November 1, 2021
Good evening, friends,
I hope everyone had a pleasant Halloween – I was a scarecrow. This week’s mushroom is Bjerkandera Adusta, commonly known as the smoky polypore, and we also get a cameo appearance from an opportunistic yellow slime mold. The two were found on 10/4/2021 in the ramble growing on dead serviceberry (amelanchier).
B. adusta is saprobic – consuming dead wood – and creates a white rot which means it primarily consumes the lignin in the wood. The enzymes used to break down the lignin have attracted interest for bioremediation purposes because they can break down complex molecules like textile dyes. The fertile surface (the underside of the mushroom), seen in the fourth picture, features pores. If you zoom in you can see these tiny pores which is where the spores are released. The smoky gray coloring of the pores is where this mushroom gets its common name. B. adusta is found on the six major continents, and can be found year-round, but in eastern North America it is typically seen in the fall.
Slime molds are fascinating. They are not fungi, and are in an entirely different kingdom of life: Kingdom Protista. A slime mold is basically a bunch of single-celled organisms that group together to form a larger organism. In many instances, the individual organisms will dissolve their cell walls and then all their organelles and nuclei are pooled together in one giant cell. It very well could be that all the yellow you see is just one enormous cell. Slime molds can move and consume whatever nutrients they encounter (using internal digestion like humans but unlike fungi). They usually eat bacteria and other microorganisms but in this instance it is consuming the B. adusta mushrooms. In some instances, like the one we have here, the slime mold can travel in multiple directions at once. When it finds food it strengthens and straightens the branches that you see in the first picture. One of the more iconic slime mold experiments involved placing oats in a similar manner to the layout of Tokyo’s major suburban areas, and the results are in this video. The ultimate purporse of the slime mold is reproductive: to produce spores that’ll germinate into more single-celled organisms.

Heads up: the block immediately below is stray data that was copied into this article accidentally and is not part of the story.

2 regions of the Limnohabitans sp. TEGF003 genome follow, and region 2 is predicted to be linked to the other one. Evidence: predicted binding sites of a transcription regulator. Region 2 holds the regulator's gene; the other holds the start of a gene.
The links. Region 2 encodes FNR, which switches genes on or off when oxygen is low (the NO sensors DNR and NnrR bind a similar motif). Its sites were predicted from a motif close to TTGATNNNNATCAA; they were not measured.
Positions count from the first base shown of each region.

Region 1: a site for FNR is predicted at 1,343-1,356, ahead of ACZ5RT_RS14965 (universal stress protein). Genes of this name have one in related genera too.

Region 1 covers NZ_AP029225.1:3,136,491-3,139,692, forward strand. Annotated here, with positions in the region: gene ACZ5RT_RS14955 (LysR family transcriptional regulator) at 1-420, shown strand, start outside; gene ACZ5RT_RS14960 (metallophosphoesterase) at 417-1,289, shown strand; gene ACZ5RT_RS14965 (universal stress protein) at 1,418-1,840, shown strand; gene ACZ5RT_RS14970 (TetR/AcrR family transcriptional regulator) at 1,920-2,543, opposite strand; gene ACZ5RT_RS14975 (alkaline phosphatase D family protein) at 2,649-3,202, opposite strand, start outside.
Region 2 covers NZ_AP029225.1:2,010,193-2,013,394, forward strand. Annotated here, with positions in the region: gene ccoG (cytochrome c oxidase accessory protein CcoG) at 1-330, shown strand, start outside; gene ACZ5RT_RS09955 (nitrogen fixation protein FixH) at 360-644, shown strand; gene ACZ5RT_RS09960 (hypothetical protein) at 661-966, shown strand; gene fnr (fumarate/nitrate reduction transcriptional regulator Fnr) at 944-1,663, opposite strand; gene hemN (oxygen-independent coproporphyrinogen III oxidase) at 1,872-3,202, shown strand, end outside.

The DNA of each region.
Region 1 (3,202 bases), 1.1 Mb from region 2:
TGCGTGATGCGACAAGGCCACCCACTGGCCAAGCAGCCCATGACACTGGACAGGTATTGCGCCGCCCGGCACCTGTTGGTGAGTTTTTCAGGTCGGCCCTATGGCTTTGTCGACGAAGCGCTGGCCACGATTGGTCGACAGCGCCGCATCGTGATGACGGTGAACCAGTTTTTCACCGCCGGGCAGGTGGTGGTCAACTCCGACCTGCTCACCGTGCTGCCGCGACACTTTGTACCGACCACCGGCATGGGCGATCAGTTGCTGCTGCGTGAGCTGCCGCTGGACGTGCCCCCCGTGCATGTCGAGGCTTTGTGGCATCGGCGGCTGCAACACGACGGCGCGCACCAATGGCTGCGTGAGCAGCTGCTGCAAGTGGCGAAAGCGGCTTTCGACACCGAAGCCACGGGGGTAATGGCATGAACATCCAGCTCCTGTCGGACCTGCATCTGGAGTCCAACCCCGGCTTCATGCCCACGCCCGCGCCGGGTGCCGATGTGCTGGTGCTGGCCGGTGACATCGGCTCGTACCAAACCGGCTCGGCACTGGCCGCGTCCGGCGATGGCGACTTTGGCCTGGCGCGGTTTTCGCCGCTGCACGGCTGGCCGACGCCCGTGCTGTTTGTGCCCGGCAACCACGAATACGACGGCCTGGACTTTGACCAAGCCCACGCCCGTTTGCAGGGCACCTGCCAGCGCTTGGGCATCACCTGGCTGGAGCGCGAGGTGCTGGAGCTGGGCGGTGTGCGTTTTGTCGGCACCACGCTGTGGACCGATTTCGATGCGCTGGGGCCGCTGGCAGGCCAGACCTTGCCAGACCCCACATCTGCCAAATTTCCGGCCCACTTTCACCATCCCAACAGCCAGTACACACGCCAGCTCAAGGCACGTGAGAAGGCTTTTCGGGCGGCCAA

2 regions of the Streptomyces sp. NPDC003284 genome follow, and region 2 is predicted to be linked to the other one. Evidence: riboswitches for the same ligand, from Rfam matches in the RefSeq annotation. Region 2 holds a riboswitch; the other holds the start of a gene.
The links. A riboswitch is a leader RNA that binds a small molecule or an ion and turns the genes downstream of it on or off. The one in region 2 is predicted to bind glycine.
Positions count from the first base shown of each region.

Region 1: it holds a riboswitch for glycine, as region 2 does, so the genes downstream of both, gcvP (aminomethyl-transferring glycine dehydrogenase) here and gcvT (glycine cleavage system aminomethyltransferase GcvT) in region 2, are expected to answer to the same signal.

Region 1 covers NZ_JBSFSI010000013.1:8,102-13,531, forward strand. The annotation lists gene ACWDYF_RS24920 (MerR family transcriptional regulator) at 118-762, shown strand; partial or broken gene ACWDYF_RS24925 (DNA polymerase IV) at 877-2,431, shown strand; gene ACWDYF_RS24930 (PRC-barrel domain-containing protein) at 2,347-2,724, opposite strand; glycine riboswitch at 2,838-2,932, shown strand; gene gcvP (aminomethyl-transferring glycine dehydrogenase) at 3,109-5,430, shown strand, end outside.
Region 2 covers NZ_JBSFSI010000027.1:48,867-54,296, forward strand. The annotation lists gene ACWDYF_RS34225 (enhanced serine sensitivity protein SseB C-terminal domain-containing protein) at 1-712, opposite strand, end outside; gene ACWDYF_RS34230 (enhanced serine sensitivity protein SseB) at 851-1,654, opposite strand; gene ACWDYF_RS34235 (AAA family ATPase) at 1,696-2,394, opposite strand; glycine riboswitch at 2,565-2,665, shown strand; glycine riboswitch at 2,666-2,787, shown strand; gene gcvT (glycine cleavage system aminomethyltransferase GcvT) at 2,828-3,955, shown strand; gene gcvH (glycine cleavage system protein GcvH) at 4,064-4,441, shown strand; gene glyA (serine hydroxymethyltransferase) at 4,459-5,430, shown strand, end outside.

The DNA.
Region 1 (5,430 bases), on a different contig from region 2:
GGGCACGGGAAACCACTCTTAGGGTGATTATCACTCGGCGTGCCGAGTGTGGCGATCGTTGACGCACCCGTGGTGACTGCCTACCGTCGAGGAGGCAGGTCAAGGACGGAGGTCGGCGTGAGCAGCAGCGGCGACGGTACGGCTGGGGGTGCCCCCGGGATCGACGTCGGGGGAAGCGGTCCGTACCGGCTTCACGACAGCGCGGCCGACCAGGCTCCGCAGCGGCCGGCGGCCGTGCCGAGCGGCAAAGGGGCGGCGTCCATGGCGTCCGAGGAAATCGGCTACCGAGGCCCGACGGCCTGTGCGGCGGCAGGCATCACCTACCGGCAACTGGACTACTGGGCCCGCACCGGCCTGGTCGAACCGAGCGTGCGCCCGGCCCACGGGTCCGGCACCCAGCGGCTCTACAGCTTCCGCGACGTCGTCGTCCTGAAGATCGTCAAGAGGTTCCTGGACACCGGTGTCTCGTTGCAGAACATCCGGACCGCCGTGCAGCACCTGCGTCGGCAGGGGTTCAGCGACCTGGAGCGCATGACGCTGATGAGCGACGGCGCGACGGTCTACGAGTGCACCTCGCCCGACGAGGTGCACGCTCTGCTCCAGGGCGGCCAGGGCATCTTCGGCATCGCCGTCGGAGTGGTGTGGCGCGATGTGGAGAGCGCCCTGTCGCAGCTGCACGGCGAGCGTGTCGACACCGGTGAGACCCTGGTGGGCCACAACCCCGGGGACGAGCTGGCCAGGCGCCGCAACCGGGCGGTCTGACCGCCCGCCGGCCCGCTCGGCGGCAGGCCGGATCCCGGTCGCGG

All of these unique characteristics are hard to fathom. They challenge the idea that an organism is an individual and, in my opinion, suggest we’re all part of an interconnected web of life and death. Slime molds definitely deserve their own Monday feature, and perhaps one of these days they’ll get it. I don’t know which slime mold this specific specimen is, but two of the more conspicuous slime molds you may encounter are Fuligo septica – the dog vomit slime mold (currently undergoing a name rebranding to the scrambled egg slime mold), and Stemonitis – the chocolate tube slime. If you’re still curious about slime molds, reference 5 is a link to a great introductory podcast on the organisms.
Some people don’t like November, but I find it one of the more tranquil months,
1. Kuo, M. (2010, February). Bjerkandera adusta. Retrieved from the MushroomExpert.Com Web site: http://www.mushroomexpert.com/bjerkandera_adusta.html